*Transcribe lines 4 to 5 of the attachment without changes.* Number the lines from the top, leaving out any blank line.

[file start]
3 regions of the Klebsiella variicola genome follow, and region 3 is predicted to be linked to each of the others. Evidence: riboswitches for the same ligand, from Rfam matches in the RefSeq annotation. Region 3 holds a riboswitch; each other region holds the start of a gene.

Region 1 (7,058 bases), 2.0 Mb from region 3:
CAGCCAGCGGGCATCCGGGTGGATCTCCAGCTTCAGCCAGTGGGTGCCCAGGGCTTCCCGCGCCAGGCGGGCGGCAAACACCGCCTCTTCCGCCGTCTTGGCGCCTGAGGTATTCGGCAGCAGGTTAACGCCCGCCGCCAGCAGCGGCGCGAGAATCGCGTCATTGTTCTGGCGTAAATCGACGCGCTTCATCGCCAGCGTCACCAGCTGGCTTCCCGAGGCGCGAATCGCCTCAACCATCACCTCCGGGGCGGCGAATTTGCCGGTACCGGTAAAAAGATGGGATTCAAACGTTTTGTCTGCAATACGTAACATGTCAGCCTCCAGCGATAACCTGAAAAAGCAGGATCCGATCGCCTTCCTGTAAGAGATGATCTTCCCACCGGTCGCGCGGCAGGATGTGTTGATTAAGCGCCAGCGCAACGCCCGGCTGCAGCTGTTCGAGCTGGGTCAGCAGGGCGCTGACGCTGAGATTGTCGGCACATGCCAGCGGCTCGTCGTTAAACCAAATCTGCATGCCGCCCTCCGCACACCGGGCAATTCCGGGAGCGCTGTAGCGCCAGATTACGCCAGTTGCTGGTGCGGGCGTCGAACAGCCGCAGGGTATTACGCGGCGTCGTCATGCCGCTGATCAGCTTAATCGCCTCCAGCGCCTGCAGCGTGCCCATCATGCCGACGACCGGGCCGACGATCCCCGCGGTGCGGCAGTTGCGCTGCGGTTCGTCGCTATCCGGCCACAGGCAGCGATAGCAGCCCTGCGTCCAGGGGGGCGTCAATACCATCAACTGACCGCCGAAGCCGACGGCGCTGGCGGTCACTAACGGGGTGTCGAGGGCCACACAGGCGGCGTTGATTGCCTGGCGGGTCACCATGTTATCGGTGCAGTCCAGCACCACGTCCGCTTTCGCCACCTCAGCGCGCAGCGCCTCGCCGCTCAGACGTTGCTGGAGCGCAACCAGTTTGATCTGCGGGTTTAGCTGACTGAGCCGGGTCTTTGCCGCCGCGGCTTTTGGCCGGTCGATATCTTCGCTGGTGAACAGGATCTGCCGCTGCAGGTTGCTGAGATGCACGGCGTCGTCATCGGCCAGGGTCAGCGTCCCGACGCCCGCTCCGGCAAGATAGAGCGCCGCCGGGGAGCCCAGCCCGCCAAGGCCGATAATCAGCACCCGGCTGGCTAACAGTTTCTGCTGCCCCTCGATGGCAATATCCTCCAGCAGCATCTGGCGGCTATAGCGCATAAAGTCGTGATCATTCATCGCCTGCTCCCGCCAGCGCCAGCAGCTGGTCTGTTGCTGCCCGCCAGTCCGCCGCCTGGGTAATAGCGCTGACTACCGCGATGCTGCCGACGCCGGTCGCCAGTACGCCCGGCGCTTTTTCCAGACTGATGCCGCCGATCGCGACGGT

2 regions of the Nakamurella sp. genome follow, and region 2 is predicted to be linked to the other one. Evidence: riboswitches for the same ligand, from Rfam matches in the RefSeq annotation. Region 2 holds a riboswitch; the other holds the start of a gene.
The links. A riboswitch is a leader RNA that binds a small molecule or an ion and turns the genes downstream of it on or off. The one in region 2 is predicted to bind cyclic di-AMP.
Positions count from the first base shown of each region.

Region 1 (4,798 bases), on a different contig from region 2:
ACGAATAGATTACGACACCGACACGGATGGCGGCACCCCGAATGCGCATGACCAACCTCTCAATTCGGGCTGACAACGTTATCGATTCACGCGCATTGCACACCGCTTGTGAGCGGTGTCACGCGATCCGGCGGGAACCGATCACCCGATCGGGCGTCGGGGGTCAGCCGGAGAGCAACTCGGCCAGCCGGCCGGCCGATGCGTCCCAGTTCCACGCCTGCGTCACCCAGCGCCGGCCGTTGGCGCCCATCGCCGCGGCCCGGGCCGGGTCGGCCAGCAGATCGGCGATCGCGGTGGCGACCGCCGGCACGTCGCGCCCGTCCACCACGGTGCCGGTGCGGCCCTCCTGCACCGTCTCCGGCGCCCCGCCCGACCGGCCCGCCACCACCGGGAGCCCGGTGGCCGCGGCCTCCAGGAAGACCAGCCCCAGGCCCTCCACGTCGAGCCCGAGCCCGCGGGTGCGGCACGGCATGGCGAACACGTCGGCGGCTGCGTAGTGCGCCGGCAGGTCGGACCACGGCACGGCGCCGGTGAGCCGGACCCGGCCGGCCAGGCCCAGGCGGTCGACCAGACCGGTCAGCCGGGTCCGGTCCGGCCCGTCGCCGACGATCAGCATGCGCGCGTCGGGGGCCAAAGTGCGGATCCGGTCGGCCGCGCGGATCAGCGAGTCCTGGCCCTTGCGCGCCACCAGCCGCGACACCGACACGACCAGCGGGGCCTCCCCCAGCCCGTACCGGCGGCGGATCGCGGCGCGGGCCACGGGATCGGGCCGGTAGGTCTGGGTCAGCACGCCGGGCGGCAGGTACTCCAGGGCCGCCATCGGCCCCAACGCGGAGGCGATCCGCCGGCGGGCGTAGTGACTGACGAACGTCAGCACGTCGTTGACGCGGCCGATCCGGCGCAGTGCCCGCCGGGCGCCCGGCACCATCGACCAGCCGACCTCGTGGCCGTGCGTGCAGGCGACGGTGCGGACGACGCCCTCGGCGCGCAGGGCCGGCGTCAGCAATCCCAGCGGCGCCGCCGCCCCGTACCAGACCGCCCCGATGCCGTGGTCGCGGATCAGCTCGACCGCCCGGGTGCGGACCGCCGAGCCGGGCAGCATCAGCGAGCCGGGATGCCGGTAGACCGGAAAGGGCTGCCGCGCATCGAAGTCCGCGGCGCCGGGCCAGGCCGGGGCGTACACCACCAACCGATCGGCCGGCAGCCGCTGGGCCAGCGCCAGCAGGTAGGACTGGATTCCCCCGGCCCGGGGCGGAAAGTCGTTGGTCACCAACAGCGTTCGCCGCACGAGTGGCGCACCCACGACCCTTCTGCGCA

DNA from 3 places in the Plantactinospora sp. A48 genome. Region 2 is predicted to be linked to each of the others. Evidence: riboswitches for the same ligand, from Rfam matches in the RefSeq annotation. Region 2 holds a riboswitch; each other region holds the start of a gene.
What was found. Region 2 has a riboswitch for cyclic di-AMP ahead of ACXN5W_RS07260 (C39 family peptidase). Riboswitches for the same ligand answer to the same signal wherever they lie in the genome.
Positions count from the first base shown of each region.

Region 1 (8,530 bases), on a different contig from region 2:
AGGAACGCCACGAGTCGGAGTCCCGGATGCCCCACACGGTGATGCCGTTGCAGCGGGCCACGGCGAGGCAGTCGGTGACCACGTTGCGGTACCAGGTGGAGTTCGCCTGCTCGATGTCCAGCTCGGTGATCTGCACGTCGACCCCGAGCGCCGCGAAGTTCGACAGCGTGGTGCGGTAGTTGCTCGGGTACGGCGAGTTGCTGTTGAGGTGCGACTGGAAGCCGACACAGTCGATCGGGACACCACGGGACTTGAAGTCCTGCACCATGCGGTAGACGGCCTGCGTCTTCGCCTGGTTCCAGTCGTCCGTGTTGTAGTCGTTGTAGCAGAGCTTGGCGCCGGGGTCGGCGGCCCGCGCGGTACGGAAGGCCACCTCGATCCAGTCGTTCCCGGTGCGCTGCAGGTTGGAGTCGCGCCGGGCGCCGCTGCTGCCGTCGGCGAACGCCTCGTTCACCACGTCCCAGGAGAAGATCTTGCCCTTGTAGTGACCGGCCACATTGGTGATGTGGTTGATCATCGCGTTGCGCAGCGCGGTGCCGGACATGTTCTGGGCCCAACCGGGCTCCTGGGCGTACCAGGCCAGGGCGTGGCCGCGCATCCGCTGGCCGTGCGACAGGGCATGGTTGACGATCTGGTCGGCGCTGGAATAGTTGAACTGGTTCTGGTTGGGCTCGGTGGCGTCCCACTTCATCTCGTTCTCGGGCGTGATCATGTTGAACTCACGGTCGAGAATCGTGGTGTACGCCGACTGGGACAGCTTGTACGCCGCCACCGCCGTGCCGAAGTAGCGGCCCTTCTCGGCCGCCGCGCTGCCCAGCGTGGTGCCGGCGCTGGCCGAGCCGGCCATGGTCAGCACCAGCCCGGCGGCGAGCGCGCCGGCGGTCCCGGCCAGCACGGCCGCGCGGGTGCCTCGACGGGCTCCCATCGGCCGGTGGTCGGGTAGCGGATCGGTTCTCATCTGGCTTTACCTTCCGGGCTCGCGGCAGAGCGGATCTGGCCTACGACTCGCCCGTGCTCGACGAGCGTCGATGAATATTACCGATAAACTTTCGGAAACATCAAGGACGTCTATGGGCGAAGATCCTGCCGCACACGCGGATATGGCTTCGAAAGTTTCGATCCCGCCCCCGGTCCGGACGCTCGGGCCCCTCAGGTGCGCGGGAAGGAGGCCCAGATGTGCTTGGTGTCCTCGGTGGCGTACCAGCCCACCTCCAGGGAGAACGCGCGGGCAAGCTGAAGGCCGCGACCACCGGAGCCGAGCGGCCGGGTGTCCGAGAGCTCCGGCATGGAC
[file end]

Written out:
2 regions of the Nakamurella sp. genome follow, and region 2 is predicted to be linked to the other one. Evidence: riboswitches for the same ligand, from Rfam matches in the RefSeq annotation. Region 2 holds a riboswitch; the other holds the start of a gene.
The links. A riboswitch is a leader RNA that binds a small molecule or an ion and turns the genes downstream of it on or off. The one in region 2 is predicted to bind cyclic di-AMP.